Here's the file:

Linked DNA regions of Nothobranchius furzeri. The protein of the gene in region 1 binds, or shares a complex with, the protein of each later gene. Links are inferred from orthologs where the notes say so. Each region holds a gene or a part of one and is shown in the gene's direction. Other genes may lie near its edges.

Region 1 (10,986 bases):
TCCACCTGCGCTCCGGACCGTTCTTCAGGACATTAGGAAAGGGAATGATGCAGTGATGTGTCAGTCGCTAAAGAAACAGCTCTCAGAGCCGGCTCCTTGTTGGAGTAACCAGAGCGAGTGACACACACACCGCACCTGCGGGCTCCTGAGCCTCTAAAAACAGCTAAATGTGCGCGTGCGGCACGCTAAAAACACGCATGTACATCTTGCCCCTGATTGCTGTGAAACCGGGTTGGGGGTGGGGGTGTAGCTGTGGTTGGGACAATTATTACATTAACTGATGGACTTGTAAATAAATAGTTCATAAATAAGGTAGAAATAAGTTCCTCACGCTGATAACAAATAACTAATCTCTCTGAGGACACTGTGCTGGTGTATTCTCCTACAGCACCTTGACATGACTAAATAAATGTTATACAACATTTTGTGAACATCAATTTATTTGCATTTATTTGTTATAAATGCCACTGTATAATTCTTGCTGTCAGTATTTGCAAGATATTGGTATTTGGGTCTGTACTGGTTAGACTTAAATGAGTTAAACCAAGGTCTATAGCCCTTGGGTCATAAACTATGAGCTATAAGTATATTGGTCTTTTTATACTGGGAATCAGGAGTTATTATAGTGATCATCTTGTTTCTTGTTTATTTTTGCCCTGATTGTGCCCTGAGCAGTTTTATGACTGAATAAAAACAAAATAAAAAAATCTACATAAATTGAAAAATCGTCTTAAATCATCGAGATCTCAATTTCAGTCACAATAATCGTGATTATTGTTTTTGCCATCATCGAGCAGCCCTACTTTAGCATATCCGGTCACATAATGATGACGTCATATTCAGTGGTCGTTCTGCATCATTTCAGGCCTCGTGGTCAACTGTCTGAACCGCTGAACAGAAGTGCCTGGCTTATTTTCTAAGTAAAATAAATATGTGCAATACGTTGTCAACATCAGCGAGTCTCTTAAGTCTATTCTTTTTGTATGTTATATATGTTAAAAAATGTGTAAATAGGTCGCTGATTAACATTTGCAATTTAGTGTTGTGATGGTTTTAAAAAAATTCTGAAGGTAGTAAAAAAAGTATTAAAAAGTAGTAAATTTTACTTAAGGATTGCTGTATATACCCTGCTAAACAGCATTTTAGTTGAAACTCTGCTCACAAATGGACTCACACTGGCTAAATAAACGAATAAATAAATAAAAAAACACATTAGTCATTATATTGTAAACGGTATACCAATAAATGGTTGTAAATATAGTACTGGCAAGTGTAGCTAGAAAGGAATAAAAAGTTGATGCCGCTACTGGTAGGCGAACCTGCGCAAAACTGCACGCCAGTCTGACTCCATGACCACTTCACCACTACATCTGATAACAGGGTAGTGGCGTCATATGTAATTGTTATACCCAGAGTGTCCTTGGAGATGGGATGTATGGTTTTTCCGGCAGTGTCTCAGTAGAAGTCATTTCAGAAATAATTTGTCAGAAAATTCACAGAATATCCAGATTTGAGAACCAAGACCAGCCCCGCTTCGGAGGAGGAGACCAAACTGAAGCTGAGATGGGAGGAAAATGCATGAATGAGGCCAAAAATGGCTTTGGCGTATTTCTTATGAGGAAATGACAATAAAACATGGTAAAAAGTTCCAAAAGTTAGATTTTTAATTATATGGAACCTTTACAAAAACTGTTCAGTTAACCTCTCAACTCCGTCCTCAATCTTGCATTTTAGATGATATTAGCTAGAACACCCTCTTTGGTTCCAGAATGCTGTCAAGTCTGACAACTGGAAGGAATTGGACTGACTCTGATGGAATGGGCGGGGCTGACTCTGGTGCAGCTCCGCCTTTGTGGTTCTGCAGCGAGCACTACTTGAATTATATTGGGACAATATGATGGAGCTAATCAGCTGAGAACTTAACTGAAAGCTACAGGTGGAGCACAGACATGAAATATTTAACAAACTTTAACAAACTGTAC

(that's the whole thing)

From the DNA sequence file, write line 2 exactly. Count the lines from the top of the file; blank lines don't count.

Region 1 (10,986 bases):